The City of Newport and other coastal Oregon communities are well aware that the cities they call home are at risk of a significant Cascadia earthquake that would generate a large tsunami. This means that everyone in tsunami inundation zones will need to get to high ground within 15 to 20 minutes.
Areas of Newport, particularly the South Beach Peninsula, have a great deal of property within the inundation zones. This area includes the Oregon Coast Aquarium, NOAA, the Hatfield Marine Science Center, Rogue Brewery, and OMSI’s Camp Gray. Additional properties located in the immediate area include private residences, campgrounds, lodging establishments, and other businesses.
To address the evacuation needs of people in this area, the city joined with the Federal Emergency Management Agency (FEMA), Oregon Emergency Management (OEM), and the Oregon Department of Transportation (ODOT) to develop a forested hill at the south end of the Yaquina Bay Bridge as a tsunami evacuation assembly area. The assembly area, now known as Safe Haven Hill, is capable of accommodating up to 2,300 people.
This project is an example of a successful partnership between the City of Newport, FEMA, and ODOT. ODOT owns the property, but the project was made possible through funding from FEMA in the amount of $663,273, and the city’s South Beach Urban Renewal District in the amount of $221,091.
Before the project could move forward, the city hired a geotechnical engineering firm to evaluate Safe Haven Hill to determine if it is expected to survive the earthquake and subsequent tsunami. The report determined that the hill was sound, and the planning for the assembly area began. Once the planning phase was complete, work began in earnest with the creation of three trails to the hilltop from the north, east, and south sides of the hill. The trail on the south side of the hill is paved to allow easier access for people with mobility needs and emergency vehicular access. Stairs were constructed at this location as well. Interpretative signage was created and donated by the Hatfield Marine Science Center.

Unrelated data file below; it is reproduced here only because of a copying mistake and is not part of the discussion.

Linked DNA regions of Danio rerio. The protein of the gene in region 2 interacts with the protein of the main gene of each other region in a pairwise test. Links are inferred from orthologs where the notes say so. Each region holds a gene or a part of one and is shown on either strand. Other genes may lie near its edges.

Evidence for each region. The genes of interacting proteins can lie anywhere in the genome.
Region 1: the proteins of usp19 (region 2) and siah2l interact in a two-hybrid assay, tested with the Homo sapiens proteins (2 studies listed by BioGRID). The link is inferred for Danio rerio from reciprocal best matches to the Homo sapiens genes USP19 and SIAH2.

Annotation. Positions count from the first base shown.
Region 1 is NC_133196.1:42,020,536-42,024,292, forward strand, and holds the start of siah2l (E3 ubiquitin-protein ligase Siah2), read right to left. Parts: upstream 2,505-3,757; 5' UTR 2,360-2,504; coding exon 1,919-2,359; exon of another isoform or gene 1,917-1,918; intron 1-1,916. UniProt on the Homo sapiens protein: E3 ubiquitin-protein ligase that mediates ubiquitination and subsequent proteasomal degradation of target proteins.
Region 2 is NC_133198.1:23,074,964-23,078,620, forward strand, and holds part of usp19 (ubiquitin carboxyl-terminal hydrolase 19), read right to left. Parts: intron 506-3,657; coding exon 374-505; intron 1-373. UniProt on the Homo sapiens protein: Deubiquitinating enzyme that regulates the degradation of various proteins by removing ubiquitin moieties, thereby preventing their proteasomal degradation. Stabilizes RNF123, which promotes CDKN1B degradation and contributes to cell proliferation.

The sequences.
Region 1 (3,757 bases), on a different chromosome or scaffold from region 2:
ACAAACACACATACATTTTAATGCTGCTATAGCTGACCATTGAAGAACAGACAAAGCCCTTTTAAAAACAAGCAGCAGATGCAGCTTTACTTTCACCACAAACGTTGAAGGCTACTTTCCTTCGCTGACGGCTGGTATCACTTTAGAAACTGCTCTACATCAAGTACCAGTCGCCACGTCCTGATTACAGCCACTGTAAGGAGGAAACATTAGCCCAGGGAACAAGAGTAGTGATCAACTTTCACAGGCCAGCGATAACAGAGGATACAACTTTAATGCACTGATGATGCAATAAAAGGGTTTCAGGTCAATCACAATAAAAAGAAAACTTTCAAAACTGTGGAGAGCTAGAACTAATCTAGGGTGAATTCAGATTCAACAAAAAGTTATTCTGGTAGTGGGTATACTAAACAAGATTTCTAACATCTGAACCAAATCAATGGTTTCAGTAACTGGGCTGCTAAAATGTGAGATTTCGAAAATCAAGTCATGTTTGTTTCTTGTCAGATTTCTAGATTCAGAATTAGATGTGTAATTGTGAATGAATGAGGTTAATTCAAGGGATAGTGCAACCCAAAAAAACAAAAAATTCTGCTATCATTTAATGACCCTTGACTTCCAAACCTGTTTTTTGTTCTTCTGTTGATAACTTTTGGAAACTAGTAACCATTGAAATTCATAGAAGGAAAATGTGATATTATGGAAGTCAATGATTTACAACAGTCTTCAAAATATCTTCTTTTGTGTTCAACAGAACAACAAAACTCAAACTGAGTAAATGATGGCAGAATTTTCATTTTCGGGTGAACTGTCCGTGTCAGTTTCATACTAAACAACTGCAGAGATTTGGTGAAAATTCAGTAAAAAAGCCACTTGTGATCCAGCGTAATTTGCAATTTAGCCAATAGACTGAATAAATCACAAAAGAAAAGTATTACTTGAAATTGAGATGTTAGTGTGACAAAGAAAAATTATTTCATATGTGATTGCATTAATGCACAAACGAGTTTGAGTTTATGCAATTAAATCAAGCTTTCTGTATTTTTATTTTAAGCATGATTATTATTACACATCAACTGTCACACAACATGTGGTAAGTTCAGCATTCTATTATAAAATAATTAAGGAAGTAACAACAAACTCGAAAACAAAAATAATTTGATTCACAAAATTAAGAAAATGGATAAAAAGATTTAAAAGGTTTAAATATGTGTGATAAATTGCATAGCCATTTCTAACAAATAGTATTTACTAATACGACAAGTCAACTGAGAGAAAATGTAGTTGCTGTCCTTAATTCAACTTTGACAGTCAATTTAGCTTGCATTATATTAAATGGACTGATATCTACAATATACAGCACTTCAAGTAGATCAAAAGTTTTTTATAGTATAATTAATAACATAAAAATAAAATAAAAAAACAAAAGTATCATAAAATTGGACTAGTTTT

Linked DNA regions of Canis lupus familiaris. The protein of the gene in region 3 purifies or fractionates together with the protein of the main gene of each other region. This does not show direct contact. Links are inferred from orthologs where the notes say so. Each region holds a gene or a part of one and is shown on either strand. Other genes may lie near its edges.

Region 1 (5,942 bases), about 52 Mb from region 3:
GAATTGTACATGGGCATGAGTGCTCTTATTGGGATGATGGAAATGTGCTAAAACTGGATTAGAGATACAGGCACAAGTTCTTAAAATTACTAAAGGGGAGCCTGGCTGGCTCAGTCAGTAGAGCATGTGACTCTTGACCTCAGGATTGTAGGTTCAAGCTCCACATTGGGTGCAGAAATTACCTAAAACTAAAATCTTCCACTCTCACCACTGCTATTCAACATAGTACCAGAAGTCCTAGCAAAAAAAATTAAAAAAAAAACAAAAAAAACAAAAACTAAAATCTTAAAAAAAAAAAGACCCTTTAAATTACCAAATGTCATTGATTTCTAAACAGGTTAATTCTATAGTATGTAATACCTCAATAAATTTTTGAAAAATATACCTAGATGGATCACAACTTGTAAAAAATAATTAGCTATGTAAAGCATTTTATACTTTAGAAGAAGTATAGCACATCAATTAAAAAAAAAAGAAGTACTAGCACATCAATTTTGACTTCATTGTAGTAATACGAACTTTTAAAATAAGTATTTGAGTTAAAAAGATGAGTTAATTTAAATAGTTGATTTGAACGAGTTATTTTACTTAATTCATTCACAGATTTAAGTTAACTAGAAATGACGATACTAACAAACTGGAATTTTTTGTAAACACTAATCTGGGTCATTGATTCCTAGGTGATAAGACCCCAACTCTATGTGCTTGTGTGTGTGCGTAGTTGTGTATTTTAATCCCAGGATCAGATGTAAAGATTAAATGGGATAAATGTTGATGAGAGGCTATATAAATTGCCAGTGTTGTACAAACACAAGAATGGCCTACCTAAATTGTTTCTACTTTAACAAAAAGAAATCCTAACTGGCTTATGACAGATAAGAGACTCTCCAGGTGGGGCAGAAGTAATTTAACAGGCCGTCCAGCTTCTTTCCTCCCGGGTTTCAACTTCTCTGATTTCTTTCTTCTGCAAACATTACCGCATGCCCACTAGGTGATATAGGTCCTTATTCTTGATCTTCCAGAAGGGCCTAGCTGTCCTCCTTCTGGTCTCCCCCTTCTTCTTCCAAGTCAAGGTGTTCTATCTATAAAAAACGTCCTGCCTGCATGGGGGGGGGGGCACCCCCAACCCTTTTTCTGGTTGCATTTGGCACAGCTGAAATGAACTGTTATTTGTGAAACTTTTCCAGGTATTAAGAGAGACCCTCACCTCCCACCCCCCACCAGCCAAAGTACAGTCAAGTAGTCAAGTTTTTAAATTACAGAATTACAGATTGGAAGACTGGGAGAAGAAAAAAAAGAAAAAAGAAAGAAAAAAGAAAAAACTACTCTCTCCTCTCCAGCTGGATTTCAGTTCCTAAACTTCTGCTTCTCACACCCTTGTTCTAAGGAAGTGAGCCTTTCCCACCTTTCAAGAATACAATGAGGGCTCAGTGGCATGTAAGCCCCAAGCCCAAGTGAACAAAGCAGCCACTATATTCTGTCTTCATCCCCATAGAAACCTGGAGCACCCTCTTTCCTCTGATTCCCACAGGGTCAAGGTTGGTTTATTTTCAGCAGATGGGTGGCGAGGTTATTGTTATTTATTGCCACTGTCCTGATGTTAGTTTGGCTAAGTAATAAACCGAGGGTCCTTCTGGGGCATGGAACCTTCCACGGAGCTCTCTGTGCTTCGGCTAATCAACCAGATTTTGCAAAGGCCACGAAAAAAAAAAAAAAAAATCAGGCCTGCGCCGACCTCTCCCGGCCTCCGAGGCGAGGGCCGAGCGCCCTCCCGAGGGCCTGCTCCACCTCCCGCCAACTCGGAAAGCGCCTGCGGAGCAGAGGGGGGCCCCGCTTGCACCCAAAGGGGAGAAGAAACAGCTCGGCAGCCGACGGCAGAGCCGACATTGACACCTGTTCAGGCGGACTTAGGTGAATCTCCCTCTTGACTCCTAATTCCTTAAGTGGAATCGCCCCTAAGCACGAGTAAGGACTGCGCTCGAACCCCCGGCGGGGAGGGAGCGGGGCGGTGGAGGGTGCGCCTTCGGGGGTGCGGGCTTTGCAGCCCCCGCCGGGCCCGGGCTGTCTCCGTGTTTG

The hill is already well-used by children attending OMSI’s Camp Gray walk to the top of the hill and learn about tsunamis and tsunami evacuation on their first day of camp. The trails are also used recreationally by walkers to access a serene hilltop with amazing views of Yaquina Bay.
The ribbon-cutting and dedication of the project took place on Friday, April 29, 2016. This was an opportunity for the community to utilize the trails, check out the emergency supply cache, and visit with stakeholders and neighbors. Attendees came from throughout the area and included Senator Arnie Roblan, Representative David Gomberg, Newport City Councilors, Commander Brian Parker and other members of NOAA’s Pacific Marine Operations Center, Bob Cowen and other members of the Hatfield Marine Science Center staff, Dr. Althea Rizzo of the Oregon Office of Emergency Management, Carrie Lewis, President of the Oregon Coast Aquarium, representatives from FEMA, City of Newport staff, and Dr. Richard Beemer, former City Council member and long-time promoter of the project.
The city encourages everyone to visit this unique project which is a wonderful partnership.
For additional information, contact Peggy Hawker, at email@example.com, or 541.574.0613. Additional photographs are available on request.